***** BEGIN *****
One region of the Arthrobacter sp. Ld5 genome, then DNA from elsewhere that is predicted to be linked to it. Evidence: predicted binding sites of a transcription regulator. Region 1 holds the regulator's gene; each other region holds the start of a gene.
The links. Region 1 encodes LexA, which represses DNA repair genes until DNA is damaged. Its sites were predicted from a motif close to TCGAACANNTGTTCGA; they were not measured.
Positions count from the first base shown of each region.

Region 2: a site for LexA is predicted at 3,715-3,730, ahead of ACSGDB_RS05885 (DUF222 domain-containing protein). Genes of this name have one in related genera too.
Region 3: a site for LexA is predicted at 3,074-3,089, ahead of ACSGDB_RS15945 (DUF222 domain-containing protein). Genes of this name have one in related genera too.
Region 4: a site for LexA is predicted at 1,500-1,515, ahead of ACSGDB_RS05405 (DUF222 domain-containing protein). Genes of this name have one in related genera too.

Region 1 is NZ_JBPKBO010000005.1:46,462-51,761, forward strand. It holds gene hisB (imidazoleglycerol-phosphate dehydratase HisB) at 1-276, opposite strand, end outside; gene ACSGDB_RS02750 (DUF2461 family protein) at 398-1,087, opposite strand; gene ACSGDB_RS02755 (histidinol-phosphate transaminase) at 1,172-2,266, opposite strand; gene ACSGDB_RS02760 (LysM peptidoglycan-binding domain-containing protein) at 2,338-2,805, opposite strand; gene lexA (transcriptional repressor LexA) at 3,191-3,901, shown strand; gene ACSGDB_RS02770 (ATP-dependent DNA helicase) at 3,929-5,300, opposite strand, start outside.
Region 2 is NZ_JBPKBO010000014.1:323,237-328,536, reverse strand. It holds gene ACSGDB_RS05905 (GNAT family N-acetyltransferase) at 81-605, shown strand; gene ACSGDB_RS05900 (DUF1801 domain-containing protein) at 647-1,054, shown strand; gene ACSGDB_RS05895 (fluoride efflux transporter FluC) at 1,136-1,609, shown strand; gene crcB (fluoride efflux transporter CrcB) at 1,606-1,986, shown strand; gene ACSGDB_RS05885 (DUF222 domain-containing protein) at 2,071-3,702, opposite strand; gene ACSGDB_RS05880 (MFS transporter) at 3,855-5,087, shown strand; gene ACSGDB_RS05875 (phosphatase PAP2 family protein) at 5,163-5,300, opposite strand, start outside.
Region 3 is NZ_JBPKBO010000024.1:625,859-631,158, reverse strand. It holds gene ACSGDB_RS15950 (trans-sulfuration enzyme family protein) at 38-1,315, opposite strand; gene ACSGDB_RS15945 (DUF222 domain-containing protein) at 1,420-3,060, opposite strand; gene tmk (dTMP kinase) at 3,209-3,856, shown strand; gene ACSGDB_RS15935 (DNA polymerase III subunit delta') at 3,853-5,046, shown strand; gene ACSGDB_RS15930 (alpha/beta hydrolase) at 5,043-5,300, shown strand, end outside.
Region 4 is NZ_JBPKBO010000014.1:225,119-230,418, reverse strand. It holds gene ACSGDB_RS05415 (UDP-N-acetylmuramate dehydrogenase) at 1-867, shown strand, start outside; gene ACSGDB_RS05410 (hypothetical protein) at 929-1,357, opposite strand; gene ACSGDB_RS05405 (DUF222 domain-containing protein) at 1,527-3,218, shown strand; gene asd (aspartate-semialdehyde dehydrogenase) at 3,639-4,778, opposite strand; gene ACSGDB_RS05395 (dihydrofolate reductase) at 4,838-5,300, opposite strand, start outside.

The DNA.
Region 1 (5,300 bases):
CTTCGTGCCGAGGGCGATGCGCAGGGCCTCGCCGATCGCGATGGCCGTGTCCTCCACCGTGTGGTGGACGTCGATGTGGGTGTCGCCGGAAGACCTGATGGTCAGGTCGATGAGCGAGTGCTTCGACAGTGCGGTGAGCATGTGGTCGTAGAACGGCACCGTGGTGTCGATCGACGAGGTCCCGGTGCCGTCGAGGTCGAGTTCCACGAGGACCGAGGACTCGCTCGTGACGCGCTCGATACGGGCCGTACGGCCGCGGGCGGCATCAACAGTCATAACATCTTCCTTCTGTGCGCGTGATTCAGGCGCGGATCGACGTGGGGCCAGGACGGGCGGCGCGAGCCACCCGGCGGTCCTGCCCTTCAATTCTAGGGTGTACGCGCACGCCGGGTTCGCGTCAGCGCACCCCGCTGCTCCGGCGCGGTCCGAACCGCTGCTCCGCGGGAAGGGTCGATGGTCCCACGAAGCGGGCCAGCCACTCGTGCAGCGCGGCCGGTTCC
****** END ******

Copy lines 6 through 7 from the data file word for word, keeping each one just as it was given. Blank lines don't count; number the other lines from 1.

Region 4: a site for LexA is predicted at 1,500-1,515, ahead of ACSGDB_RS05405 (DUF222 domain-containing protein). Genes of this name have one in related genera too.

Region 1 is NZ_JBPKBO010000005.1:46,462-51,761, forward strand. It holds gene hisB (imidazoleglycerol-phosphate dehydratase HisB) at 1-276, opposite strand, end outside; gene ACSGDB_RS02750 (DUF2461 family protein) at 398-1,087, opposite strand; gene ACSGDB_RS02755 (histidinol-phosphate transaminase) at 1,172-2,266, opposite strand; gene ACSGDB_RS02760 (LysM peptidoglycan-binding domain-containing protein) at 2,338-2,805, opposite strand; gene lexA (transcriptional repressor LexA) at 3,191-3,901, shown strand; gene ACSGDB_RS02770 (ATP-dependent DNA helicase) at 3,929-5,300, opposite strand, start outside.